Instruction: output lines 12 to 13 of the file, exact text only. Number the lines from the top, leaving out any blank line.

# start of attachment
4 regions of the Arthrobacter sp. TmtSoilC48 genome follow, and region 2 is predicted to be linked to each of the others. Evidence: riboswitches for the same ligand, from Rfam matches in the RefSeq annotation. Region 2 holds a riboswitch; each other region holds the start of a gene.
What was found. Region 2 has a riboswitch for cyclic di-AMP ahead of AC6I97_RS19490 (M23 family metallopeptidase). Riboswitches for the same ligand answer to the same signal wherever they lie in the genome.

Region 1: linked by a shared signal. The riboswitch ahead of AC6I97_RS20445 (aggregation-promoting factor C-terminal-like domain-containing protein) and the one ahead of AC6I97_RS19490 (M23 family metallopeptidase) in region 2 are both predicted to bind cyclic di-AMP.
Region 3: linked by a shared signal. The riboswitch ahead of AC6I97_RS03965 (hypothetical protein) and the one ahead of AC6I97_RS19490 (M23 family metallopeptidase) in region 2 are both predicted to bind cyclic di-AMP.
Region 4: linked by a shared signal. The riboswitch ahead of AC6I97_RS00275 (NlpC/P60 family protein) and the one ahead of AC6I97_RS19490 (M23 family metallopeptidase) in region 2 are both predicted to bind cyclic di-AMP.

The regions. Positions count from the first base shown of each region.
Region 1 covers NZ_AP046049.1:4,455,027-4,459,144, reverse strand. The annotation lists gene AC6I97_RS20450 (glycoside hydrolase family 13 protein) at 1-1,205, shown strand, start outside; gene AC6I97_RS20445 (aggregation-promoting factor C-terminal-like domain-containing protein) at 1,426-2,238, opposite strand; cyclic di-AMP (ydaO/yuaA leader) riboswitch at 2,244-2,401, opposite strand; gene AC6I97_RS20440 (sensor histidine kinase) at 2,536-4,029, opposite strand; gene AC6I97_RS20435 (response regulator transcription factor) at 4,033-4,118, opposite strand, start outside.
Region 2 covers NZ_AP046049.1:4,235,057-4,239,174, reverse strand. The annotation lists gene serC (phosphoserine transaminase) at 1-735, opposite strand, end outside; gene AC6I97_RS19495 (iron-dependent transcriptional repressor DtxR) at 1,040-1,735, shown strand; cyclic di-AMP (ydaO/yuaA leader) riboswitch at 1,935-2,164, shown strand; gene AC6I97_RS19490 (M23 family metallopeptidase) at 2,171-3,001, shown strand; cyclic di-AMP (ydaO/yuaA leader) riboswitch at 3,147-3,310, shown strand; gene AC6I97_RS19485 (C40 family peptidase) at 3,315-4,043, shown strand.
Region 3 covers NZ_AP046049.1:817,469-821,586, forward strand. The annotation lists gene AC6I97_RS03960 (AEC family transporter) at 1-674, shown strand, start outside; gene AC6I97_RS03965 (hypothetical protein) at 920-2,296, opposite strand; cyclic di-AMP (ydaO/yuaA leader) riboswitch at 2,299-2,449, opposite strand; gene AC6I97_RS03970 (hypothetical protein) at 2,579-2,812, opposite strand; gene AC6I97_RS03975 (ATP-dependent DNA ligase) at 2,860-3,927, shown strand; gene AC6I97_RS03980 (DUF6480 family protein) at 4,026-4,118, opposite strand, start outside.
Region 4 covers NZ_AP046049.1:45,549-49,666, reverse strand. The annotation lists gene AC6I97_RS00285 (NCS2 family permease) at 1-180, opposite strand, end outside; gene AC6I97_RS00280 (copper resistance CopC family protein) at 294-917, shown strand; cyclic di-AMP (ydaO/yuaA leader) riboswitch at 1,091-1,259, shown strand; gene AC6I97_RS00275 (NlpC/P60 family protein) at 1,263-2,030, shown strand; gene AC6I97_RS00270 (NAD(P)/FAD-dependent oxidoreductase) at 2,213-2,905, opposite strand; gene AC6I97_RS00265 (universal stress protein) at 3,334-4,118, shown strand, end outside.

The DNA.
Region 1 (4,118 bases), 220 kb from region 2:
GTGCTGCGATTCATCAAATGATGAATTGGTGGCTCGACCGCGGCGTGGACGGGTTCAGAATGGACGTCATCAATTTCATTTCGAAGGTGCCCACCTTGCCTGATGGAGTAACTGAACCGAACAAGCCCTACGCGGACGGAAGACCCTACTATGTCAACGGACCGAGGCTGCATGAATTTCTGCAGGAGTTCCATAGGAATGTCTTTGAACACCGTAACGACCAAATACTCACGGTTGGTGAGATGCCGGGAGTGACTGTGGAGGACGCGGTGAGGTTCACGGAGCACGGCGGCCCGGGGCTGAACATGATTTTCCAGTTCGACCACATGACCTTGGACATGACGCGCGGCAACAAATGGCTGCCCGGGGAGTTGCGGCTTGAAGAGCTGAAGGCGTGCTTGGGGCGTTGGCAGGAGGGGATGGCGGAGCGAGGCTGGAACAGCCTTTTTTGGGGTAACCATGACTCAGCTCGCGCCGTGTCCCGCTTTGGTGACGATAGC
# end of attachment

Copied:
Region 1 (4,118 bases), 220 kb from region 2:
GTGCTGCGATTCATCAAATGATGAATTGGTGGCTCGACCGCGGCGTGGACGGGTTCAGAATGGACGTCATCAATTTCATTTCGAAGGTGCCCACCTTGCCTGATGGAGTAACTGAACCGAACAAGCCCTACGCGGACGGAAGACCCTACTATGTCAACGGACCGAGGCTGCATGAATTTCTGCAGGAGTTCCATAGGAATGTCTTTGAACACCGTAACGACCAAATACTCACGGTTGGTGAGATGCCGGGAGTGACTGTGGAGGACGCGGTGAGGTTCACGGAGCACGGCGGCCCGGGGCTGAACATGATTTTCCAGTTCGACCACATGACCTTGGACATGACGCGCGGCAACAAATGGCTGCCCGGGGAGTTGCGGCTTGAAGAGCTGAAGGCGTGCTTGGGGCGTTGGCAGGAGGGGATGGCGGAGCGAGGCTGGAACAGCCTTTTTTGGGGTAACCATGACTCAGCTCGCGCCGTGTCCCGCTTTGGTGACGATAGC